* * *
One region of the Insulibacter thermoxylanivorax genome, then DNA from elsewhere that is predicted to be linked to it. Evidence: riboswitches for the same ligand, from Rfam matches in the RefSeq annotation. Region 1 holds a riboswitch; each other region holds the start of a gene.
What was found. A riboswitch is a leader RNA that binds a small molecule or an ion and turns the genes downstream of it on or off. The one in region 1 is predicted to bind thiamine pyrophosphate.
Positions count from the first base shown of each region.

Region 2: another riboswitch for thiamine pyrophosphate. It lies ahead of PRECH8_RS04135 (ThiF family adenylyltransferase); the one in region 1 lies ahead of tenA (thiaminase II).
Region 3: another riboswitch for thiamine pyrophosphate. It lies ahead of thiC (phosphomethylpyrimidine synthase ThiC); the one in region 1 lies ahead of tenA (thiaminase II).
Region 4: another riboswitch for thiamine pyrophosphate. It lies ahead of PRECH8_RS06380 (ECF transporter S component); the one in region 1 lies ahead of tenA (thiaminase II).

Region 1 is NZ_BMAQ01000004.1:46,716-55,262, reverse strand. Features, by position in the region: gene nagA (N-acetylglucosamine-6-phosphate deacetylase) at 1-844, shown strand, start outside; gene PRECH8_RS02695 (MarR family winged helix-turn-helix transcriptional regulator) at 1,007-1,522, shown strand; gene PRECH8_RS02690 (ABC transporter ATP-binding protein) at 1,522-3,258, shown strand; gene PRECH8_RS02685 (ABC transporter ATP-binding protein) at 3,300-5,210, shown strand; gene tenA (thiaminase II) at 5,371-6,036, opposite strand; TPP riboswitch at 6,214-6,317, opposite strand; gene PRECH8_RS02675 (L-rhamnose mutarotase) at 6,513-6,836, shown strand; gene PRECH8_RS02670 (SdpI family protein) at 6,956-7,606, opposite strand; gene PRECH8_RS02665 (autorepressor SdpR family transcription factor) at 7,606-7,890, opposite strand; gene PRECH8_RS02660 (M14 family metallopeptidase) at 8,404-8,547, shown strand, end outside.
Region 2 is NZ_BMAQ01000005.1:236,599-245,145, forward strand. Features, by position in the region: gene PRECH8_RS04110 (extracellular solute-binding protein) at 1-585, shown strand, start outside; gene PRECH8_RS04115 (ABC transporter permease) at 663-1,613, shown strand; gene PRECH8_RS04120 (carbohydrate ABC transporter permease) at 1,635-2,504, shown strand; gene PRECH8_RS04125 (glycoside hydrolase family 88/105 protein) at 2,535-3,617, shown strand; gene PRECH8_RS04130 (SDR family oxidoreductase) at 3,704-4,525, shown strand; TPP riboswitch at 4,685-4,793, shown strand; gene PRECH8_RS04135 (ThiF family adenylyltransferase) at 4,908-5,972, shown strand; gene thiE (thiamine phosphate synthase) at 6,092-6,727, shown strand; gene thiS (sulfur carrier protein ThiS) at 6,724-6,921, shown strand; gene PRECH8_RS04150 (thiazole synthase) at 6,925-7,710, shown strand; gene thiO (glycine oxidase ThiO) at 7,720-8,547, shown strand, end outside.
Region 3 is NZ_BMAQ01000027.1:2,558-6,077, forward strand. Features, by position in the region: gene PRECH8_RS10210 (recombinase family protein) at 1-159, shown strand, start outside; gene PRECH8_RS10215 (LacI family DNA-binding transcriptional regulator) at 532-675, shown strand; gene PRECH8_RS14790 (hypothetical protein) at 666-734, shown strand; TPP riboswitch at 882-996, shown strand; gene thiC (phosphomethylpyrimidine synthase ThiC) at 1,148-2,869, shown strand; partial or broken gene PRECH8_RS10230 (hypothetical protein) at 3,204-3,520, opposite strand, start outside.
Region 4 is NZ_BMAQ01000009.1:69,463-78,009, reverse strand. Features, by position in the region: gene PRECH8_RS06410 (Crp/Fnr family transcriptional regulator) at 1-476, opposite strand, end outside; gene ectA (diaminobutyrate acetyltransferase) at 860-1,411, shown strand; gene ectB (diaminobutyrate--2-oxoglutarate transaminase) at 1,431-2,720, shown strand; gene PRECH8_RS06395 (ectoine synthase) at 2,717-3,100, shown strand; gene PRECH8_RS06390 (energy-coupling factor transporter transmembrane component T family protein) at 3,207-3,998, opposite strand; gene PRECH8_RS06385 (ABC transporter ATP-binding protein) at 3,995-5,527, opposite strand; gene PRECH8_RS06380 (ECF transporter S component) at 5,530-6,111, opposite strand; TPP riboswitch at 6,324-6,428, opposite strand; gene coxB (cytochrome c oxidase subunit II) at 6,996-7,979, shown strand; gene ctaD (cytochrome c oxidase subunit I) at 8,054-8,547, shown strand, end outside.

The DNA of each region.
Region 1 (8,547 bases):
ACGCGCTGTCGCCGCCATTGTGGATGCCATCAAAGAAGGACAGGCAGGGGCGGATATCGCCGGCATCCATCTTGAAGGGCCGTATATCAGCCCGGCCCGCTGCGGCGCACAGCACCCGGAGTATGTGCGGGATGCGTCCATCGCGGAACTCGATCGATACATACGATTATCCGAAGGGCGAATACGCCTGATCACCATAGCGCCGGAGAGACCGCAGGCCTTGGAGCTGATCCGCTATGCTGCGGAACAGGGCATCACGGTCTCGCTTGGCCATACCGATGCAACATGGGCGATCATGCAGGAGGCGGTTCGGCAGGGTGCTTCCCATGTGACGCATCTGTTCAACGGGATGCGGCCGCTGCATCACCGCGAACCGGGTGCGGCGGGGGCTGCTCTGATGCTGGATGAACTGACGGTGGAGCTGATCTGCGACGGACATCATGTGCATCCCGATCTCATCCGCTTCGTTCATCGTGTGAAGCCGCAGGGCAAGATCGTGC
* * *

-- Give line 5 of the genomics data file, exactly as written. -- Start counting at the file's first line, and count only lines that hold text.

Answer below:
Region 3: another riboswitch for thiamine pyrophosphate. It lies ahead of thiC (phosphomethylpyrimidine synthase ThiC); the one in region 1 lies ahead of tenA (thiaminase II).